What Must You Provide for Your Employees? Part I
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What Must You Provide for Your Employees? Part I

There are many regulations dealing with running a business. Here is an attempt at simplifying some of the regulations regarding provisions for employees

By Johnny Duncan

Government regulations are often times a burden for the small business owner and very seldom a blessing. We, in the United States, are bombarded with a new guideline to follow at every corner. In an attempt to curtail frivolous lawsuits while trying to protect the interests of the business (far reach, I know), our government keeps adding more and more to the law books.

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  • While you should review your local and federal regulations yourself, this three-part series will help to lighten the load by answering some of the most commonly asked questions:

    How Much Time Do I Have to Allow for Breaks and Lunch Periods for My Employees?

    Although some state laws require employers to provide meal periods and rest breaks to their employees, the Fair Labor Standards Acts, FLSA, includes no such requirement. Nonetheless, rest periods of short duration, running from five to about twenty minutes, are common in industry because they promote the efficiency of employees. Such rest periods must be counted as "hours worked" under the FLSA and thus compensable time consisting of rest periods may not be offset against other working time such as compensable waiting time or on-call time.

    Conversely, "bona fide" meal periods are not included in work time under the FLSA. Bona fide meal periods do not include coffee breaks or time for snacks, which are rest periods. Ordinarily, 30 minutes or more is long enough to constitute a bona fide meal period, but a shorter period may be sufficient under special conditions. The employee must be completely relieved from duty for the purposes of eating regular meals and is not relieved if he is required to perform any duties, whether active or inactive, while eating. For example, an office employee who is required to eat at his desk or a factory worker who is required to be at his machine is working while eating. Additionally, employees not allowed to leave the business location during the break period must be compensated at the regular rate of pay or provided with in-kind compensation (such as a meal) equal to or greater than minimum wage.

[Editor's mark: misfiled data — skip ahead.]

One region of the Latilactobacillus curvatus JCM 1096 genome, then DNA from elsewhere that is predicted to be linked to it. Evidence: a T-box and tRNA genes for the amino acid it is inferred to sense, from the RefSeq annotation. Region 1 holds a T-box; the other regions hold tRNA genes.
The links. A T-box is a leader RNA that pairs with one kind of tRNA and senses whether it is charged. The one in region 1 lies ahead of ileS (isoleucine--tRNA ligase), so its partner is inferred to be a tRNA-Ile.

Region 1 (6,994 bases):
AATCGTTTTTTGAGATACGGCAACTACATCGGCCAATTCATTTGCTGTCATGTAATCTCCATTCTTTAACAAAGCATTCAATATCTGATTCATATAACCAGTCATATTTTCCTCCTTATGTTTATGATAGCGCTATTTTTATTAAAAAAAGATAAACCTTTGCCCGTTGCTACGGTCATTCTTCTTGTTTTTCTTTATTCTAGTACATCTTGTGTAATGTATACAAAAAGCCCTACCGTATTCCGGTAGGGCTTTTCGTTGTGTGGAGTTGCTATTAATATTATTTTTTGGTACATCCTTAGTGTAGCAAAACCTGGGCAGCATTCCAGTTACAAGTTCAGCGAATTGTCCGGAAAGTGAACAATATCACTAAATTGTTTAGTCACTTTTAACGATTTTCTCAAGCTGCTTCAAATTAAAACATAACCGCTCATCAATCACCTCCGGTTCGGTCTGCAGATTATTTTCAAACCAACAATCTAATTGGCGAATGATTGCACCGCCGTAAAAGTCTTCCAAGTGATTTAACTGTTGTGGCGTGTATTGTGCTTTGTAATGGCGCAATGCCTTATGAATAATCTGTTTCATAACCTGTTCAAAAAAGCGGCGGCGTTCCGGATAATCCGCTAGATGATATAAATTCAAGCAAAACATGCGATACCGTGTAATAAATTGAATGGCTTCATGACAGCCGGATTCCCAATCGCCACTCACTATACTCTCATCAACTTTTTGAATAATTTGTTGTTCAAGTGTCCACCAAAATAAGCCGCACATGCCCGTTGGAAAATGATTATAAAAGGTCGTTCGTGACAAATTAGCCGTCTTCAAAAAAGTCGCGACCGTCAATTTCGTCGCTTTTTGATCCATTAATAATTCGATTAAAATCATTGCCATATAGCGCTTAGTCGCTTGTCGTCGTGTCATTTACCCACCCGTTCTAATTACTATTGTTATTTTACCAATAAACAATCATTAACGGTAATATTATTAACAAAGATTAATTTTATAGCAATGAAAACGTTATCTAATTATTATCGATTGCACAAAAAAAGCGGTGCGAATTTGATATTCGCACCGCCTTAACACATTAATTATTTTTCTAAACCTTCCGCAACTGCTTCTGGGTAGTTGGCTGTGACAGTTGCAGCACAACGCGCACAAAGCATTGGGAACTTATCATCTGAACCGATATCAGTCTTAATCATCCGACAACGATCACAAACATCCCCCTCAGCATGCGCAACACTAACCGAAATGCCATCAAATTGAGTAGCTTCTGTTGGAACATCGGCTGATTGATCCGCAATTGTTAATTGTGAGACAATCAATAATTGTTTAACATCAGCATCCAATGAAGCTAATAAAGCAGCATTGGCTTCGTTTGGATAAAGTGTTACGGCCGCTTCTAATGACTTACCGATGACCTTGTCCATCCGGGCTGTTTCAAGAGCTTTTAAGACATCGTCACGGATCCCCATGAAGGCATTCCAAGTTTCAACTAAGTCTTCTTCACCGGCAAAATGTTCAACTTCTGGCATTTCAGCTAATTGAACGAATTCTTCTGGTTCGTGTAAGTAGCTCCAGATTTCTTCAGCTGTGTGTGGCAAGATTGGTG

When referring to "breaks", it is assumed for the basis of this article that it means regular meal or rest periods that are defined by company policy. In that regard, exempt employees are entitled to those provisions only to the extent that the company has included them within the context and scope of its defined policies.

    The Fair Labor Standards Acts, which defines what employees are exempt from record keeping and overtime provisions, is not responsible for defining any statutes or body of law regarding the issue of meal or rest periods, holidays off, or vacations - whether for exempt or nonexempt employees. Those issues are all within the discretion of organizations and their management to define.

    So in that regard, there are no legal restrictions with regard to meal or rest periods for either exempt or nonexempt employees. You are really only restricted in what you can do by humanitarian issues and generally accepted work practices in your area or industry, and the requirements to pay time/overtime to your nonexempt employees for all the time they are required to work.


    We have all heard it said that there are no "free lunches." One California securities firm found out this adage has teeth when they agreed to pay $3.3 million in damages to its employees for requiring them to work during lunch breaks without pay. In Gerke v. Waterhouse Securities Inc., a group of about 1800 current and former brokerage employees received a total of $3.3 million in damages from their employer due to the employer’s failure to pay for the work done during lunch breaks. The employees contended Waterhouse Securities violated the overtime requirements of both California law and of the federal Fair Labor Standards Act, which requires a payment of at least one and one-half times the regular rate of pay for any hours worked in excess of 40 in one week.